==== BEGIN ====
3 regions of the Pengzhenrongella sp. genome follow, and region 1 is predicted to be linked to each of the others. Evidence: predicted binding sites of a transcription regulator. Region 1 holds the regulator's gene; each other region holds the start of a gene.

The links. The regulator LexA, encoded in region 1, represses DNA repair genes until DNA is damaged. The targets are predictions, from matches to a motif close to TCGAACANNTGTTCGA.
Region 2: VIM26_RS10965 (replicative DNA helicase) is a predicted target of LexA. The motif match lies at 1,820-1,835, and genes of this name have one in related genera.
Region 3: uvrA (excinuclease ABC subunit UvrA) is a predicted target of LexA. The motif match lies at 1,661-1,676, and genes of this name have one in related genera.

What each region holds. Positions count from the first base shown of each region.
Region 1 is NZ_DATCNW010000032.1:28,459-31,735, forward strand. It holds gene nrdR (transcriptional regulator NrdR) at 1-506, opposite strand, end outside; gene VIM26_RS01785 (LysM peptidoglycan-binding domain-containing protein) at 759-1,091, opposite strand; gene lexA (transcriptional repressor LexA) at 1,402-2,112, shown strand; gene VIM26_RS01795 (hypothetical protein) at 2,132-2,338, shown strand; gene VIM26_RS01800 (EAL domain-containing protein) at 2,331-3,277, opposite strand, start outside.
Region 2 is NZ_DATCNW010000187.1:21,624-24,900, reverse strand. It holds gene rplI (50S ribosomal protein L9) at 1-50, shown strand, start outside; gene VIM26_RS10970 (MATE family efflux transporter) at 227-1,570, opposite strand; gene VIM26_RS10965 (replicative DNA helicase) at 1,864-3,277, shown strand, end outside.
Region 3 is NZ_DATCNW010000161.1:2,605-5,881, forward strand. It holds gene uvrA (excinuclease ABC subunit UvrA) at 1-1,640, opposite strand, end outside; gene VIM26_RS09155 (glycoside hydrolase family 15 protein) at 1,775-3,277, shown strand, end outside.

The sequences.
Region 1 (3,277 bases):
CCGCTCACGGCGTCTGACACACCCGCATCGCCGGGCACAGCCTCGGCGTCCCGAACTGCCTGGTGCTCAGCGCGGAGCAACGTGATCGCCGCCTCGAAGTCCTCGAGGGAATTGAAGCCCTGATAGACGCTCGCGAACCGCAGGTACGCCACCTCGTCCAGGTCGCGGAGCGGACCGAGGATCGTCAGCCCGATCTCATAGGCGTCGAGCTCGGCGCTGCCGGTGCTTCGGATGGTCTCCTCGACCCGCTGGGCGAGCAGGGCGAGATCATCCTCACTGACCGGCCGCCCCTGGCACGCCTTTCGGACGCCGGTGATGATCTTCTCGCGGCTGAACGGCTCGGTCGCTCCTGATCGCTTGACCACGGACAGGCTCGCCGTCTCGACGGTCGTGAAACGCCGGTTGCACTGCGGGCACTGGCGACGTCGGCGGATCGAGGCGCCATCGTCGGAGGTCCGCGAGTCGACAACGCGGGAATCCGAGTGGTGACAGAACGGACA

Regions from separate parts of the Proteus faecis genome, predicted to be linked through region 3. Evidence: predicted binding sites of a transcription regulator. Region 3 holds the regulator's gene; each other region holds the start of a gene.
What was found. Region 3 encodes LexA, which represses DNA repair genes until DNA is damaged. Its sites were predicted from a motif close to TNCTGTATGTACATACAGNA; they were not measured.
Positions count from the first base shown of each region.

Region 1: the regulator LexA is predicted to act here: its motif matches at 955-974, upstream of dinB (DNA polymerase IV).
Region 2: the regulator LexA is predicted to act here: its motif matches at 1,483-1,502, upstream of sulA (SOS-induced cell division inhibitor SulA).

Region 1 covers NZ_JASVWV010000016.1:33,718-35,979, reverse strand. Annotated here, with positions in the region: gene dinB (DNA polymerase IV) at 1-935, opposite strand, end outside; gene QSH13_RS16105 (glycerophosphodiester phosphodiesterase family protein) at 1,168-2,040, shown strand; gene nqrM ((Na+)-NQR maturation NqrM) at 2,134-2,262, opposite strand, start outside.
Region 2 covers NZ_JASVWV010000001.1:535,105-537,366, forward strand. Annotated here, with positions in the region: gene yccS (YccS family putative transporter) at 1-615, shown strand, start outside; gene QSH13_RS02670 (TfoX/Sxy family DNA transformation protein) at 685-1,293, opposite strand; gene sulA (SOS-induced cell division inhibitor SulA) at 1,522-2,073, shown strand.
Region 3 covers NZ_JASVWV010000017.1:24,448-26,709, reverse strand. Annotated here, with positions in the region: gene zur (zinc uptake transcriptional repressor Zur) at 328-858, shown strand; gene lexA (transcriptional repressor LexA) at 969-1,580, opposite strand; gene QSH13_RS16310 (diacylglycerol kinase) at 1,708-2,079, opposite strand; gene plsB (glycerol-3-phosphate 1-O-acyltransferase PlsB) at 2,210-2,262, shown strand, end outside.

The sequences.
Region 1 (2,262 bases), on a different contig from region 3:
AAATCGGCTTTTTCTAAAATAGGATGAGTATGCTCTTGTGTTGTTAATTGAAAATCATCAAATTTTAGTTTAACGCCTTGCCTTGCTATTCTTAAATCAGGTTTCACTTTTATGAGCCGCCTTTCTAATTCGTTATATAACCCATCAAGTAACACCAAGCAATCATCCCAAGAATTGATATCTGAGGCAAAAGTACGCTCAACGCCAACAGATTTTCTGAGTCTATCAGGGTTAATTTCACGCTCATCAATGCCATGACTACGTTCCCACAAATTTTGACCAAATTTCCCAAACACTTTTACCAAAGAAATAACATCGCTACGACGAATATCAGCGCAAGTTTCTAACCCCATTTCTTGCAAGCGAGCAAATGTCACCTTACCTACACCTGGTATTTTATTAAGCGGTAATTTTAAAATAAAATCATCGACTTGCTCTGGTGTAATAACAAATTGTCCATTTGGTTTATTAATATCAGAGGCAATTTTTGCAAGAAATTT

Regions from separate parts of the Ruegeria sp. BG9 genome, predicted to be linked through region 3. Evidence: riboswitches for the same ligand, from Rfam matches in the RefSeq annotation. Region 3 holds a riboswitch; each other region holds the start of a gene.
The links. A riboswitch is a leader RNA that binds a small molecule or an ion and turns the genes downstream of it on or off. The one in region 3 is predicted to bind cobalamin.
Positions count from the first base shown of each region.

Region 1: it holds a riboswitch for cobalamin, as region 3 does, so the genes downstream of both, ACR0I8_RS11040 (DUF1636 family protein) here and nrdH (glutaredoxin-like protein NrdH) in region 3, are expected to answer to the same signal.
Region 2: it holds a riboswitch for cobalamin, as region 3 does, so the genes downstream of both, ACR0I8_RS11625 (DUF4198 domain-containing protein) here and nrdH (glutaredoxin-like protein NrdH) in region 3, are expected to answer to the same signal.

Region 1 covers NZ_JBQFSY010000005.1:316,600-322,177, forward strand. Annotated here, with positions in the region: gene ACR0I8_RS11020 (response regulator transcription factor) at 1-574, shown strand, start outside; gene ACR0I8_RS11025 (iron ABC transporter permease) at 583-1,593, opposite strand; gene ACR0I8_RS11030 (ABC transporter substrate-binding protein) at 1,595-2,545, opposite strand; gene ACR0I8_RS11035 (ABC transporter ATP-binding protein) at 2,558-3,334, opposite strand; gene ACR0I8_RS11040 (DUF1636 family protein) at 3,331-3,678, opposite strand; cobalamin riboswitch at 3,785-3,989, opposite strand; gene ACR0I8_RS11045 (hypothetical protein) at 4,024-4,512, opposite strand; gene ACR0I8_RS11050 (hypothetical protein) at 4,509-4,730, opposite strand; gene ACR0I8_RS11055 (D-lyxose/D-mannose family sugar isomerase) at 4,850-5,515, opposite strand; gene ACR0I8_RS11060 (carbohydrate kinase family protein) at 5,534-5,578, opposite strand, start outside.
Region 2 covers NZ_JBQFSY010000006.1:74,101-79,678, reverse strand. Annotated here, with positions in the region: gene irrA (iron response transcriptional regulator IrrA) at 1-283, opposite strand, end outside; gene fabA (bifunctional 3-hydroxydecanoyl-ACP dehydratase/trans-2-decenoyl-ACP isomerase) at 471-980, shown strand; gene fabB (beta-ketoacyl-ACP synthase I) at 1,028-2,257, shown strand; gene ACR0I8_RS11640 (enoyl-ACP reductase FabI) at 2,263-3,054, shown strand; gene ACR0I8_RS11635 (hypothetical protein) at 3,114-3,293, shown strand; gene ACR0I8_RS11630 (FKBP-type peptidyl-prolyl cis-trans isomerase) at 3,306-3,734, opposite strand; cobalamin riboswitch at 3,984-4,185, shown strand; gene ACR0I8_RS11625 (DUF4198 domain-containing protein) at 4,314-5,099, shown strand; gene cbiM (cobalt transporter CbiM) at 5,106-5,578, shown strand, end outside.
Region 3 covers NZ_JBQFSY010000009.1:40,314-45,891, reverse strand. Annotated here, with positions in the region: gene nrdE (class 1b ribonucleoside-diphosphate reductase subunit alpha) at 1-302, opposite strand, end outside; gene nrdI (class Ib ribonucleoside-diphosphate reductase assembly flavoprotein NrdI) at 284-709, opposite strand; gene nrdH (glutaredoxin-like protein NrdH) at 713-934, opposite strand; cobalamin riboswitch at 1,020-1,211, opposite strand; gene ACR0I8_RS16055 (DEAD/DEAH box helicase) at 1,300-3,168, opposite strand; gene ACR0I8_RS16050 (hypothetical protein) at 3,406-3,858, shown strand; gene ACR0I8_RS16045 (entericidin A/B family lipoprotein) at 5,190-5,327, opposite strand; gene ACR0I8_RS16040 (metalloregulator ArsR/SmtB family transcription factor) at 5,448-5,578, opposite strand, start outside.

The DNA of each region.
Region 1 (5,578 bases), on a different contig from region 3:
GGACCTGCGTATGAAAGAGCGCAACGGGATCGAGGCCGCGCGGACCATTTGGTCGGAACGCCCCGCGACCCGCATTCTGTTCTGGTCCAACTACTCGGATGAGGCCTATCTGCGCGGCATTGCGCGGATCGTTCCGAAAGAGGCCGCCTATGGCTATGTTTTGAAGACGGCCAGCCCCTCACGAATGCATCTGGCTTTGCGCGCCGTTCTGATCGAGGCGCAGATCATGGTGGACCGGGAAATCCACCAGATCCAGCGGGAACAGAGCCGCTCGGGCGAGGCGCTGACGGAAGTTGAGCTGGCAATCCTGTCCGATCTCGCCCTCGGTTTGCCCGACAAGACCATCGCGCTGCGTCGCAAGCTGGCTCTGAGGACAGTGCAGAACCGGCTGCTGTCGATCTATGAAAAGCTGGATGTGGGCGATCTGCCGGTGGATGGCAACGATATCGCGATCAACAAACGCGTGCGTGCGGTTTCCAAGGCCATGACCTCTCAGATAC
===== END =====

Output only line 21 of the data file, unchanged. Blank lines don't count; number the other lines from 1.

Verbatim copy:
Region 1 (2,262 bases), on a different contig from region 3: